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The Pele La Group in the Wachi La section in the Black Mountains of central Bhutan represents the easternmost exposure of Cambrian strata known in the Himalaya. The group contains a succession of siliciclastic rocks with minor amounts of carbonate, the uppermost unit of which, the Quartzite Formation, bears age-diagnostic trilobite body fossils that are approximately 493 Ma old. Trilobite species include Kaolishania granulosa, Taipaikia glabra and the new species Lingyuanaspis sangae. A billingsellid brachiopod, Billingsella cf. tonkiniana, is co-occurrent. This fauna is precisely correlated with that of a specific stratigraphic horizon within the upper part of the Kaolishania Zone, Stage 9 of the Cambrian System, Furongian Epoch of the North China block, and thus represents the youngest Cambrian sedimentary rocks yet known from the Himalaya. The faunal similarity suggests proximity between North China and the Himalayan margin at this time. This unit was deposited in a predominantly storm-influenced shelf and shoreface environment. U–Pb geochronological data from detrital zircon grains from the fossil-bearing beds of the Quartzite Formation and strata of the underlying Deshichiling Formation show grain age spectra consistent with those from Cambrian rocks of the Lesser and Tethyan Himalaya in Tibet, India and Pakistan. These data support continuity of the northern Gondwanan margin across the Himalaya. Prominent peaks of approximately 500 Ma zircons in both the Quartzite and Deshichiling formations are consistent with the Furongian (late Cambrian) age assignment for these strata. The presence of these relatively young zircon populations implies rapid post-cooling erosion of igneous bodies and subsequent deposition which may reflect the influence of a widespread Cambro-Ordovician orogenic event evident in the western Himalaya.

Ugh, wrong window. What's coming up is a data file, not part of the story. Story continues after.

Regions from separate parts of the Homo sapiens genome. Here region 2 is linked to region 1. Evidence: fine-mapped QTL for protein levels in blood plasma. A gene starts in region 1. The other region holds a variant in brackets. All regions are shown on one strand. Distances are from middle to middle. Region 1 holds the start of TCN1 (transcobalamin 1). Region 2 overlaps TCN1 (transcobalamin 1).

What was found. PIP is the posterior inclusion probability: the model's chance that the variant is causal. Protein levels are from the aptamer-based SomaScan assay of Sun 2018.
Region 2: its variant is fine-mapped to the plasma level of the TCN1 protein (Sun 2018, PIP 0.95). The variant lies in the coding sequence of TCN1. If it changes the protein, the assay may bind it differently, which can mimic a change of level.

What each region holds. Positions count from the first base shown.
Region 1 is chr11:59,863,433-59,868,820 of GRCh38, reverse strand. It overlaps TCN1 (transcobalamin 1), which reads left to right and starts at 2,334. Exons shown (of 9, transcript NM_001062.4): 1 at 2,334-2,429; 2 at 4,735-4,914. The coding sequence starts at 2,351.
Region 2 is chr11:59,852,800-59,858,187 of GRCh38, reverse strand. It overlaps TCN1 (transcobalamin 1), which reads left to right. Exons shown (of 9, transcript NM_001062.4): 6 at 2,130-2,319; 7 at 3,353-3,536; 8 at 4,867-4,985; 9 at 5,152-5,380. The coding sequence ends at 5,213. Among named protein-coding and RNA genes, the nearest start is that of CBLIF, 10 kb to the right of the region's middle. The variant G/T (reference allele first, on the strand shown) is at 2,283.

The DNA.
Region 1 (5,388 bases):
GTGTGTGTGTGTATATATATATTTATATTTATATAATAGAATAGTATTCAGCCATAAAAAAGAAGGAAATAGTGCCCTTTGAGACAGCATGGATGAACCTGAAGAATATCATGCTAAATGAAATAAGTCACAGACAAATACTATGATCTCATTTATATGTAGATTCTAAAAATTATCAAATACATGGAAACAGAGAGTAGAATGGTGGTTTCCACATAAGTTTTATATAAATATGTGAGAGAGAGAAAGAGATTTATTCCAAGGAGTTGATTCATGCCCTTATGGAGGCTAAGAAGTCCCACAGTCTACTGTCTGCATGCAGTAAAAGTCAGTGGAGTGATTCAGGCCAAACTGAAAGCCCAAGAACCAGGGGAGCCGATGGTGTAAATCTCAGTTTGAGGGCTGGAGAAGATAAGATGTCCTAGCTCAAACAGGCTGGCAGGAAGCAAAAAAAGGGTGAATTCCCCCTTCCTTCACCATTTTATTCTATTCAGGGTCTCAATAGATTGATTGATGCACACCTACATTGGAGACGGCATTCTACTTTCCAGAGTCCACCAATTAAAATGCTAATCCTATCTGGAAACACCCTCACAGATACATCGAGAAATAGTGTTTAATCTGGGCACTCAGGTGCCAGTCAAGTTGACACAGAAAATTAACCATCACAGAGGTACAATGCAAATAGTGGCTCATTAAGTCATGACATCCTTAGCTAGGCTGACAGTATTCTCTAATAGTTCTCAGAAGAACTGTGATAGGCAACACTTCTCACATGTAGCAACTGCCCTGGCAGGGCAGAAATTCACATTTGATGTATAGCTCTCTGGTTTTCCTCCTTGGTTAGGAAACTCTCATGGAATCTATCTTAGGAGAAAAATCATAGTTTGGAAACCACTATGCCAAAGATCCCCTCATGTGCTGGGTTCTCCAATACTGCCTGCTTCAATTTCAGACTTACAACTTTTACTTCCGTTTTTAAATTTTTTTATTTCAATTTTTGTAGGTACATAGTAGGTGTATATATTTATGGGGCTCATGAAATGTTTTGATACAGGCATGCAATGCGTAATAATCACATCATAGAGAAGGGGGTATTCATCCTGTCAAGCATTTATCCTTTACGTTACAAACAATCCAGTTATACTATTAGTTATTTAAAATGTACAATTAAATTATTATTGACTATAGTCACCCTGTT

Precise biostratigraphic constraints on the age of the Tal Group are restricted to (1) a basal level correlative with the Anabarites trisulcatus–Protohertzina anabarica Assemblage Zone of southwest China, (2) a level near the boundary of the lower and upper parts of the Tal Group correlative with the early Tsanglangpuan Stage (Drepanuroides Zone), and (3) an interval low in the upper part of the Tal Group correlative with later in the Tsanglangpuan Stage (Palaeolenus Zone). These correlations are based on small shelly fossil and trilobite taxa. Other chronostratigraphic constraints include the marked negative δ13C isotopic excursion coincident with the transition from the Krol Group to the Tal Group. This excursion is used as a proxy for the Precambrian–Cambrian boundary in several sections worldwide and, if applied to the Lesser Himalaya, indicates that the boundary is at or just above the base of the Tal Group. The upper parts of the Tal Group may be of middle or late Cambrian age and might form proximal equivalents of sections in the Zanskar–Spiti region of the Tethyan Himalaya. Both faunal content and lithological succession are comparable to southwest China, furthering recent arguments for close geographic proximity between the Himalaya and the Yangtze block during late Neoproterozoic and early Cambrian time. Trilobites from the uppermost parts of the Sankholi Formation from the Nigali Dhar syncline are described and referred to three taxa, one of which, Drepanopyge gopeni, is a new species. They are the oldest trilobites yet described from the Himalaya.
The Precambrian–Cambrian boundary problem is being studied in an areno-argillaceous sequence in the Kashmir and Spiti Valley, Northwest Himalaya, India. In Kashmir, a rich and diversified microbiota – cryptarchs and algae of the Late Precambrian, and low Lower Cambrian trace fossils are recorded. In the Spiti Valley, the yield of microbiota is poor and the trace fossils are late Lower Cambrian.
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